North Coast Journal

FOOD - JUNE 1996

Dressed up summer vegetables

by Betty Thompson
Photo by Cheryle Easter

photo of prepared vegetables BUTTERED BEANS, buttered new potatoes, buttered carrots, buttered broccoli, buttered butter. I confess that is my great love on summer vegetables. My husband says I only eat vegetables as a vehicle for butter. It's not entirely true.

What I don't like are fresh prime vegetables cooked to death in sauces that mask the choice, fresh flavor and texture. I save those recipes for vegetables that are over the hill or for winter, when vegetables are not in prime condition.

There is taste beyond butter and that is a flavorful dressing which actually sticks to the vegetables. We are not talking about the tricky, painstaking construction of such sauces as hollandaise, but rather some delectable sauces whipped up in an instant. Even a novice can feel the pleasure of success, so dress up your favorite summer vegetables with a delicious sauce.

Hot weather, vegetables in full production and light appetites call for easy, casual, leisure meals. Vegetables can be cooked well ahead and served cold or grilled, or steamed to perfection at the last minute. Cook enough for two meals, one hot and one cold. Sauces are served separately.

Choose the quick version of Javanese sweet-hot peanut sauce or a tart red wine herb vinaigrette or cool avocado cream with a bite of garlic and chili powder or zesty Creole sauce with mustard and fiery cayenne. Why not have a vegetable party with mountains of steamed and grilled vegetables and try all the sauces for one meal. Include some raw vegetables such as sliced cucumbers, tomato wedges, radishes and green pepper strips.

Tuck in a few hard-boiled egg wedges, chunks of tuna or shredded chicken or a platter of assorted cheeses or cold cuts, or grill your favorite meats on the barbecue. The sauces taste great with the meat too.

Serve with crusty bread and a refreshing easy finish of assorted melon wedges.

Suggestions are given after each sauce for vegetables to accompany. Feel free to make substitutions. The dressings are reasonably compatible with any of the vegetables.

A few notes on cooking the vegetables:

When boiling vegetables such as green beans and broccoli, plunge them into a large pot of boiling water much the same as pasta, cook just minutes until tender crisp, drain and serve immediately. Or, if serving cold, drain and rinse in ice water to stop the cooking and set the color. The large pot of water assures quick cooking time. All cabbage-type vegetables (broccoli, cauliflower and kohlrabi) should be cooked without a lid.

When grilling vegetables, potatoes and carrots should be steamed or boiled tender crisp first. For onions, choose fairly flat ones, do not cut off root or stem end, peel only outer papery skin and cut in half horizontally.

For eggplant, cut a large one vertically in about eight wedges, make diagonal slashes in the flesh, sprinkle liberally with salt and let stand 30 minutes, then firmly press out moisture. Split small summer squash in half lengthwise.

Brush vegetables lightly with olive oil and grill. Grill peppers whole until scorched, place in a paper sack and when cool enough to handle, rub off charred skin, quarter and remove seeds. Vegetables can be done outside on the barbecue or inside under the broiler.



A pale green creamy dressing with a bite of fresh garlic and chili powder is a perfect match for summer vegetables and grilled fish.

1 large avocado, peeled pitted and sliced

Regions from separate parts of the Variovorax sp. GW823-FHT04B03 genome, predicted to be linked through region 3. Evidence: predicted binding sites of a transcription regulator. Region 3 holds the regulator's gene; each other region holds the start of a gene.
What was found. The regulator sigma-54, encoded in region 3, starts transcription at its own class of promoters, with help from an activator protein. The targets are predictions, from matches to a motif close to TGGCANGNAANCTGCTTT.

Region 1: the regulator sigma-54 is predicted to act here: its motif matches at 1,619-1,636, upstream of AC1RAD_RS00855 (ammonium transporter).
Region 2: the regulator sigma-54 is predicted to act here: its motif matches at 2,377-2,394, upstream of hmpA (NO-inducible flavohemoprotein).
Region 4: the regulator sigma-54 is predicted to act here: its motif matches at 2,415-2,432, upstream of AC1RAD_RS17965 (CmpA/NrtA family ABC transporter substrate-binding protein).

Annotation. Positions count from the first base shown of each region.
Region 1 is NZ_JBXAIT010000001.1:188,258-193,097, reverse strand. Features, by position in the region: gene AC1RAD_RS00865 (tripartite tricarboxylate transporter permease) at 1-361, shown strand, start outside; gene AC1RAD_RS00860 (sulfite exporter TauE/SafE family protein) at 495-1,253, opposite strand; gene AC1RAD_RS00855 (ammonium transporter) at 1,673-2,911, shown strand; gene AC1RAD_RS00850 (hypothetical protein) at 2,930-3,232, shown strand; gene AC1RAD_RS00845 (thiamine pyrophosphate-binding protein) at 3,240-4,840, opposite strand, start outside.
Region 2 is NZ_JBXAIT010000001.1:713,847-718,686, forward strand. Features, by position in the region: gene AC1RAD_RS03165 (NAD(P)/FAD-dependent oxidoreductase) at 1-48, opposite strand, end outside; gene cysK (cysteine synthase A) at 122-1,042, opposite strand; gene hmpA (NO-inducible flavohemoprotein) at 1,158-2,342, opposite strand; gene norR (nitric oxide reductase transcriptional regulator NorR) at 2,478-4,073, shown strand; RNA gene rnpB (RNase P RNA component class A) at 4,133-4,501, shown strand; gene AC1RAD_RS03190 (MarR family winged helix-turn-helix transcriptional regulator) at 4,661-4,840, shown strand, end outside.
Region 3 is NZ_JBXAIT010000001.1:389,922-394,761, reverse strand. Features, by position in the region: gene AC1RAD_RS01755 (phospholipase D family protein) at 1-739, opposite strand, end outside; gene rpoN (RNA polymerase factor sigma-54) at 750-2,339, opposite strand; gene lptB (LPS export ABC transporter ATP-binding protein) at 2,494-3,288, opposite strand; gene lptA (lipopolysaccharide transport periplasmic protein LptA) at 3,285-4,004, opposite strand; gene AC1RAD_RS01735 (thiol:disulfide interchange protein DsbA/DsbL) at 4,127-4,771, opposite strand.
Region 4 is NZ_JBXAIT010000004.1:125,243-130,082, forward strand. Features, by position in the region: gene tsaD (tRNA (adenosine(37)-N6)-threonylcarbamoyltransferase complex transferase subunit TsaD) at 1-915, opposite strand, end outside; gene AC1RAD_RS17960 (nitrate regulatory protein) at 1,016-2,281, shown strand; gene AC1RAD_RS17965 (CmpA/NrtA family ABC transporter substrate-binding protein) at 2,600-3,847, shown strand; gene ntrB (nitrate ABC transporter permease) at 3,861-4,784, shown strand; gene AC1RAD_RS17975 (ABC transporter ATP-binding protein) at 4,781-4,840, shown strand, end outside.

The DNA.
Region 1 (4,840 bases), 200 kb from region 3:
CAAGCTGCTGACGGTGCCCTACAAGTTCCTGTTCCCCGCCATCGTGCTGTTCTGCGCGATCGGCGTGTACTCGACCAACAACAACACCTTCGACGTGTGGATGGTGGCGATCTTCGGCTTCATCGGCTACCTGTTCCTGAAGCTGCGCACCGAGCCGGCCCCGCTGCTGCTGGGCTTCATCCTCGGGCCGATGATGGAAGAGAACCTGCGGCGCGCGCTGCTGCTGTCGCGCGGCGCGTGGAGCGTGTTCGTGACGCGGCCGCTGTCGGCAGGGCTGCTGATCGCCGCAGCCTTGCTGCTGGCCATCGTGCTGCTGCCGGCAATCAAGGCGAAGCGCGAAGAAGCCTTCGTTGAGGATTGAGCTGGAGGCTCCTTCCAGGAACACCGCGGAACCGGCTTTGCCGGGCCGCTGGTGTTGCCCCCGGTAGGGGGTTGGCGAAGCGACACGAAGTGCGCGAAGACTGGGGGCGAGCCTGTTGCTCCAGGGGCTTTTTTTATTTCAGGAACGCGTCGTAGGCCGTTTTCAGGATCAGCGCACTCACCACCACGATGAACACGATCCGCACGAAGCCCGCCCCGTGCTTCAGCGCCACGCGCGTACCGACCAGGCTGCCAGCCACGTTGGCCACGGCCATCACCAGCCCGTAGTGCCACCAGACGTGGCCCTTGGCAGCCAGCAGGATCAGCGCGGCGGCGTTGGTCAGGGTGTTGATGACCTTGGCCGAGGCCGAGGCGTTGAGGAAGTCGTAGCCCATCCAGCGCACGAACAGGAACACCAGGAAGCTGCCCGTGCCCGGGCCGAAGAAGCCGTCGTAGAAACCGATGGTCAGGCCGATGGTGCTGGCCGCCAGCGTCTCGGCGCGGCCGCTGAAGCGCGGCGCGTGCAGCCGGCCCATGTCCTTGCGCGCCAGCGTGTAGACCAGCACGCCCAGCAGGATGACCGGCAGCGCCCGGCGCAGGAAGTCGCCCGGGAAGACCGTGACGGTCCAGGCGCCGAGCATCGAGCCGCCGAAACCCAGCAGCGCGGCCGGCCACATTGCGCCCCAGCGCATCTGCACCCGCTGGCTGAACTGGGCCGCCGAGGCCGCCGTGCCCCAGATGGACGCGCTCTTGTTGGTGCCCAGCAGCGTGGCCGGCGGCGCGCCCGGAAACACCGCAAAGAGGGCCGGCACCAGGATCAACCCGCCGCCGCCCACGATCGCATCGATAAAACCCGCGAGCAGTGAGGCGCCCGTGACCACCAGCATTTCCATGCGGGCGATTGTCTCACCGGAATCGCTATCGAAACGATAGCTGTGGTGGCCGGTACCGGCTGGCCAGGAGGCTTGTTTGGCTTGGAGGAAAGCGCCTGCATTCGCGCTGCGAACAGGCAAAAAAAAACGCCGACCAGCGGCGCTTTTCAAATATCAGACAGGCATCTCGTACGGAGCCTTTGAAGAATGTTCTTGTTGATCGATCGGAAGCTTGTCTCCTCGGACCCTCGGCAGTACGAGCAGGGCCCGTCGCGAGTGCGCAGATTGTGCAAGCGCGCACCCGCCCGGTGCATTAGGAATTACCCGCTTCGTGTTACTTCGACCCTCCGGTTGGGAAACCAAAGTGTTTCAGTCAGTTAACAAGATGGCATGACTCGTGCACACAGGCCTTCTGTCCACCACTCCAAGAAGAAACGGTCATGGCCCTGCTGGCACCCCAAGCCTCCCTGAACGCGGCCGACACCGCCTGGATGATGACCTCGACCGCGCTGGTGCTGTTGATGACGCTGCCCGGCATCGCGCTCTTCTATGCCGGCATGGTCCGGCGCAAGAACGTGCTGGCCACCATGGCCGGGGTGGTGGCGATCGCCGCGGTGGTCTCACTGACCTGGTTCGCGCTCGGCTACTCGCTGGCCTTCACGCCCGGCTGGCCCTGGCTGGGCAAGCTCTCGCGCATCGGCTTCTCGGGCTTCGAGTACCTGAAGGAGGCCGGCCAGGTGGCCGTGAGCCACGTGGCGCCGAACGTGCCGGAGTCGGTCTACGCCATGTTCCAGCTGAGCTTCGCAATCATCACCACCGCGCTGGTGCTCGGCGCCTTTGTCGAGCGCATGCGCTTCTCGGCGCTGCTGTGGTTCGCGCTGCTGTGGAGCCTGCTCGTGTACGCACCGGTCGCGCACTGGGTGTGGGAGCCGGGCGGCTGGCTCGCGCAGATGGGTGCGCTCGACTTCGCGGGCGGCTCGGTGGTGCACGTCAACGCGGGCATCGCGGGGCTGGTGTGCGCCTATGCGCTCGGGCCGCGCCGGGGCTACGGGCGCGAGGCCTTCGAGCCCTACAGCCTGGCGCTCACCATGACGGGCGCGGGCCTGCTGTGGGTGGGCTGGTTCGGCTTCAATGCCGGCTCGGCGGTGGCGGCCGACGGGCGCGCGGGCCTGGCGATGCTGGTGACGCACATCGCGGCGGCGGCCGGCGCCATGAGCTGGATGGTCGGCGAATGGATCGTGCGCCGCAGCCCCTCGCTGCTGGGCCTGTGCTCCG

1/2 small onion

1 clove garlic

4 sprigs cilantro

3/4 cup evaporated milk

2 tablespoons lemon juice

1 teaspoon chili powder

1/2 teaspoon salt

1/2 teaspoon worcestershire sauce

In a food processor blend avocado, onion, garlic and cilantro until smooth. Add milk and seasonings and process until well blended.

Serve with steamed carrots, potatoes, cauliflower, zucchini, roasted peppers, grilled fish or meat.




This fast version uses garlic powder and onion flakes with fresh lemon juice. Don't cheat and omit the anchovy paste. Buy it in a small tube. It keeps well for future use. Serve this with cooked and raw vegetables.

3 tablespoons peanut butter, smooth or chunky

1/2 cup water

1/4 teaspoon garlic powder

1 teaspoon dried onion flakes

1/2 teaspoon anchovy paste

1 tablespoon brown sugar

1 tablespoon soy sauce

1 tablespoon lemon juice

1/2 teaspoon chili paste or flaked red chili

In a small pan heat peanut butter and water until mixed. Add rest of ingredients. Thin with enough water for pouring consistency. Taste and adjust soy, lemon and chili.

Serve with steamed potatoes, spinach, carrots, green beans, sliced raw cucumber, shredded cabbage, hard cooked eggs, cubes of fried or grilled tofu.



A food processor makes this piquant dressing a cinch to make. The tart red wine vinegar and seasonings are folded into a smooth refreshing yogurt base making a delicious dressing for vegetables hot off the grill or cold salads.

1/4 cup parsley

1/4 cup basil leaves (2 tablespoons dried)

1 clove garlic

1/4 cup onion

2 tablespoons green pepper

2 teaspoons Dijon mustard

4 tablespoons olive oil

Salt and pepper to taste

3/4 cup yogurt

Process all except yogurt in a blender until smooth. Remove and stir in yogurt.

Serve with grilled or broiled eggplant, peppers, tomatoes, mixed summer squash, steamed baby beets and greens, tossed green salad, tuna, grilled beef, lamb.




Wake up the taste buds with a spicy red sauce of mustard, tarragon vinegar and cayenne pepper. A little goes a long way.

4 tablespoons tarragon vinegar

2 teaspoons paprika

1 teaspoon coarse grained mustard

1/4 to 1/2 teaspoon cayenne pepper

1/2 teaspoon salt

6 tablespoons olive oil

Variation: add 4 tablespoons tomato sauce

Serve with grilled onions, steamed potatoes carrots, broccoli, grilled meat.

Betty Thompson has taught cooking classes locally since 1974.

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